Since its launch in 2008, Reid Peppard’s unique line of bespoke taxidermy artworks and jewellery has taken the fashion world by storm featuring everywhere from the New York Times to Vogue. Having graduated from Central Saint Martins in Fine Art, Peppard went on to study under a master taxidermist in Yorkshire. Her subsequent collections combine traditional methods of taxidermy with modern elements resulting in a range of jewellery which perfectly tiptoes the fine line between art and utility.
What inspired you to start designing jewellery?
Two main things inspired me to start designing jewellery… the first one being that I loved the idea that someone could wear one of my sculptures (in minute form) every day. The second reason being that I’m infatuated with the idea that people can wear my designs and pass them on to loved ones when the time comes, so that even something as simple as my canary bone thin ring could be given new life and loved by (hopefully) generations of people. I’ve gotten so into this, that I’ve even started giving away the jewellery that I wear every day to my close friends and family. It’s so thrilling to know that one of my designs that I’ve worn every day for a year is now being worn by someone I love.
How did you learn your craft?
By the seat of my pants! Because I was trained in Fine Art I had to learn in the ins and out of the jewellery world through a lot of trial and error, and the occasional nod in the right directions from friends in the industry. It’s been a steep learning curve, but I count myself very fortunate in having been so well received in so little time. With the taxidermy I was lucky enough to learn the basics under a master taxidermist in Yorkshire. But it still takes a long time to hone your skills in such an elaborate craft… I’ve been working in taxidermy for about five years now, and I’m still learning every day.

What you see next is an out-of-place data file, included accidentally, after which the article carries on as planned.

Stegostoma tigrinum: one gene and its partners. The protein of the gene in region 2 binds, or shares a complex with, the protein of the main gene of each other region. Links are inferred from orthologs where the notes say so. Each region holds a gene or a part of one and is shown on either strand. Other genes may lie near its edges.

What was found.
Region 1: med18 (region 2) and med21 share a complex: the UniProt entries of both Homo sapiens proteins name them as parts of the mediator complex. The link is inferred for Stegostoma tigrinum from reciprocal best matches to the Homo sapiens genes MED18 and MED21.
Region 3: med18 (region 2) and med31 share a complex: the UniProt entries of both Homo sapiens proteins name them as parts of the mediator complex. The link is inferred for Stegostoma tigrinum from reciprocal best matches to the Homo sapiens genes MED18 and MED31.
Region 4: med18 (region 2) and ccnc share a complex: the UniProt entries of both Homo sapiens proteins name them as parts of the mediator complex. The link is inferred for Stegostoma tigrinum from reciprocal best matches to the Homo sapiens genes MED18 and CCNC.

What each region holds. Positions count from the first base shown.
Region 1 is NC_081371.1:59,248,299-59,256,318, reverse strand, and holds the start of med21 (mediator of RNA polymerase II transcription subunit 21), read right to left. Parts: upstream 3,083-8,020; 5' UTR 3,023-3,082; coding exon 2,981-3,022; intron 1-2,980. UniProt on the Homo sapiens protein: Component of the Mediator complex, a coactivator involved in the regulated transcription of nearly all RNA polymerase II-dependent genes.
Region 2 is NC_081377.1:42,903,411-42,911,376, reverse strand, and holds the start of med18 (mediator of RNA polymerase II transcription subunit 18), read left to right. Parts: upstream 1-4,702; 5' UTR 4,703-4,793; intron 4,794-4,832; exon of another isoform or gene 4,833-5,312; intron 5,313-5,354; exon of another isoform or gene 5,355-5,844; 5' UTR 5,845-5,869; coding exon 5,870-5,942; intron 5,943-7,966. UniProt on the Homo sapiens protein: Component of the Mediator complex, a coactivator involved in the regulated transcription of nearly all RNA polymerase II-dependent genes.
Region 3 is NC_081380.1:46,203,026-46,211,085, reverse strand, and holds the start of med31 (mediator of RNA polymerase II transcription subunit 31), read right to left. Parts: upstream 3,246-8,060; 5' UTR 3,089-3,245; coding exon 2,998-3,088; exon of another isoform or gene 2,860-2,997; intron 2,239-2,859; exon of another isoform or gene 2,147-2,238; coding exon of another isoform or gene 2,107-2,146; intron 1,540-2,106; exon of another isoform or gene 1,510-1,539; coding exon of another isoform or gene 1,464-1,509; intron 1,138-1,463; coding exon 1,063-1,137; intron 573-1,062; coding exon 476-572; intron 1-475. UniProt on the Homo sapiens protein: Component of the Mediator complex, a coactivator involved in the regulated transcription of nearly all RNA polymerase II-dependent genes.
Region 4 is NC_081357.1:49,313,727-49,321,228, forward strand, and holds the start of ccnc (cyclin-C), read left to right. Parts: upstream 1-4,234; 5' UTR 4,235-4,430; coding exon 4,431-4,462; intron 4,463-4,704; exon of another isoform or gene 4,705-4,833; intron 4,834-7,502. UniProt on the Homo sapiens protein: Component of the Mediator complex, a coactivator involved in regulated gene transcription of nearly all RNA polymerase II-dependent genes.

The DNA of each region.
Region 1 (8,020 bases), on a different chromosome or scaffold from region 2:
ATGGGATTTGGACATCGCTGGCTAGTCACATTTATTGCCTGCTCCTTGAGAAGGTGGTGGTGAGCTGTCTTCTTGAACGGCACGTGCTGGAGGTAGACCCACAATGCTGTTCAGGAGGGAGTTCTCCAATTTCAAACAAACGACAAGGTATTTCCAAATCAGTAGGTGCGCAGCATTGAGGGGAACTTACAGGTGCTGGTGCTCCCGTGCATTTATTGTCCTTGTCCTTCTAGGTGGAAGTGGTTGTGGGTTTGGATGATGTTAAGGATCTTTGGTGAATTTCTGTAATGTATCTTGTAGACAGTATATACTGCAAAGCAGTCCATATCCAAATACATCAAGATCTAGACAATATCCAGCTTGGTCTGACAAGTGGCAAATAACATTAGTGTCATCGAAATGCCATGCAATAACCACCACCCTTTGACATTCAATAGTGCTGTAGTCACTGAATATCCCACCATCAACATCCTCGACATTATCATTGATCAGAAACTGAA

What influences your designs?
The animals I work with are the primary inspiration behind my designs, but I also take quite a bit of inspiration from literature… John Irving, Salman Rushdie and T.S.Eliot are all big inspirations.
What drew you to taxidermy?
I’ve always appreciated the immediate visceral reaction that people tend to have towards a piece of taxidermy. What’s unusual about taxidermy is that it inhabits this bizarre grey area between reality and fiction. On the one hand it is “real”. A taxidermy rat, for example, is made partially from a dead rat, but on the other hand it’s really just a piece of leather wrapped around a foam or wood wool sculpture made to look like a “real” rat. I find this sort of grey area really fascinating, because people tend to react the same to a taxidermy rat as they would to a real one.
Do you ever receive negative reactions towards your work from animal rights activists?
Not as often as I initially expected. Thankfully most people who visit my website etc see that I do not hurt animals in my work. But then there’s always the occasional angry illiterate crazy who will rear his head from time to time.